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Department of Biology

Development and Physiology of the Stomatal Complex in Grasses

Water is an increasingly scarce resource for agriculture thus engineering plants that use water efficiently is a primary goal forscientists. A recent approach in achieving water-efficient crops is to breed or engineer plants that can rapidly open and close their stomata in changing environments (Lawson and Blatt 2014, Raven 2014). During the day, plants may become shaded or enjoy a sudden but transient increase in sunlight as sun angles change (or are reflected) or as clouds and/or other obstacles block the sun.

Identifying the Genes that Control Unisexual Flower Development in Maize

This proposal describes a next-generation sequencing (NGS)-based approach to identify genes that control unisexual flower development in Zea mays (maize). Maize develops separate male flowers in the tassel and female flowers in the ear (Klein etal., 2018). The development of unisexual flowers is important for hybrid crop production - separate tassel and ear flowers allow humans to very easily make controlled crosses (Phillips, 2010).  Many cereal crops related to maize, like rice and wheat, have unisexual flowers, hampering hybrid seed production (Kellogg, 2015).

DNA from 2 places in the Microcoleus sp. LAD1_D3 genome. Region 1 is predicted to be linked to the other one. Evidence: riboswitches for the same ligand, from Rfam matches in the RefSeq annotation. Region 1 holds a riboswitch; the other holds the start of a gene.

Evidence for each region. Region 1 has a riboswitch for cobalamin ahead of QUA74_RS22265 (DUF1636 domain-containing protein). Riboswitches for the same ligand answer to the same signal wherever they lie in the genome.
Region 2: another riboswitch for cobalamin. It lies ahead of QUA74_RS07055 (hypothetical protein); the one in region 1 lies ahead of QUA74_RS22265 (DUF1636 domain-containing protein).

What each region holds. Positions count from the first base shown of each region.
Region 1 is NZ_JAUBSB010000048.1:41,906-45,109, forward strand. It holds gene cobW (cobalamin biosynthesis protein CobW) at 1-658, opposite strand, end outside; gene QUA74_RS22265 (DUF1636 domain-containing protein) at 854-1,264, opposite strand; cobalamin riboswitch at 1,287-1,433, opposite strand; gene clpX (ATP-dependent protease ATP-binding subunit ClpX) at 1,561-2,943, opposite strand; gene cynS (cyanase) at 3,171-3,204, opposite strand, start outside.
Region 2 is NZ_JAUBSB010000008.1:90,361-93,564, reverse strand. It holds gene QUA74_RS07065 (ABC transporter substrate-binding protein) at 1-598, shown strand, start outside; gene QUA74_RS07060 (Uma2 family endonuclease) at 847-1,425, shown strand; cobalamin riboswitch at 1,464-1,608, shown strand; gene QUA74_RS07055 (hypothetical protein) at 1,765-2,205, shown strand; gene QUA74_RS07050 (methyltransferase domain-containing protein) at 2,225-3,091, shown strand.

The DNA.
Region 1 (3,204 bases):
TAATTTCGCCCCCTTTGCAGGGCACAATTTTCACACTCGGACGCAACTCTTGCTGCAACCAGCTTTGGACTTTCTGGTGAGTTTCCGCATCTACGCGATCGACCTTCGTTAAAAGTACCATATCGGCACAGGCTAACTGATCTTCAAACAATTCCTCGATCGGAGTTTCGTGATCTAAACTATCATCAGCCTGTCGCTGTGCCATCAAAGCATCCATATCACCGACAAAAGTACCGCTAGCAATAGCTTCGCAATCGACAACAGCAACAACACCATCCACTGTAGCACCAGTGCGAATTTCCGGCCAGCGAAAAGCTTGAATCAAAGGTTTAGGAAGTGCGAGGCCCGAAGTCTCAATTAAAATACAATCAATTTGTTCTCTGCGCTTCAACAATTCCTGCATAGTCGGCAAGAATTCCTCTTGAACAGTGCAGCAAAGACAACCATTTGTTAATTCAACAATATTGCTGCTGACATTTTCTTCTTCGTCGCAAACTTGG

Telling Pests from Non-pests: Species Delimitation in Highly Polyphagous and Abundant Armored Scale Insect Species Complexes

Armored scale insects (Hemiptera: Diaspididae) include many destructive pests of orchard crops, forestry, horticulture, and agriculture (Kennett et al., 1990), costing an estimated two billion dollars per year in the US (Miller & Davidson, 2005). They also have an extraordinary tendency to be invasive. As of 2005, the US had 132 species of diaspidids introduced from other countries (Miller et al., 2005), comprising fully 40% of the known US armored scale insect fauna. Of these, 85 (64%) were considered pests.

Gene Discovery for Improved Iron Nutrition in Maize

The micronutrient iron (Fe) is essential for photosynthesis, respiration, and many other processes, but Fe is only sparingly soluble in aqueous solution, making adequate acquisition by plants a serious challenge. Fe is a limiting factor for plant growth on approximately 30% of the world's arable lands. Furthermore, iron is highly reactive and, if over-accumulated, can cause cellular damage.

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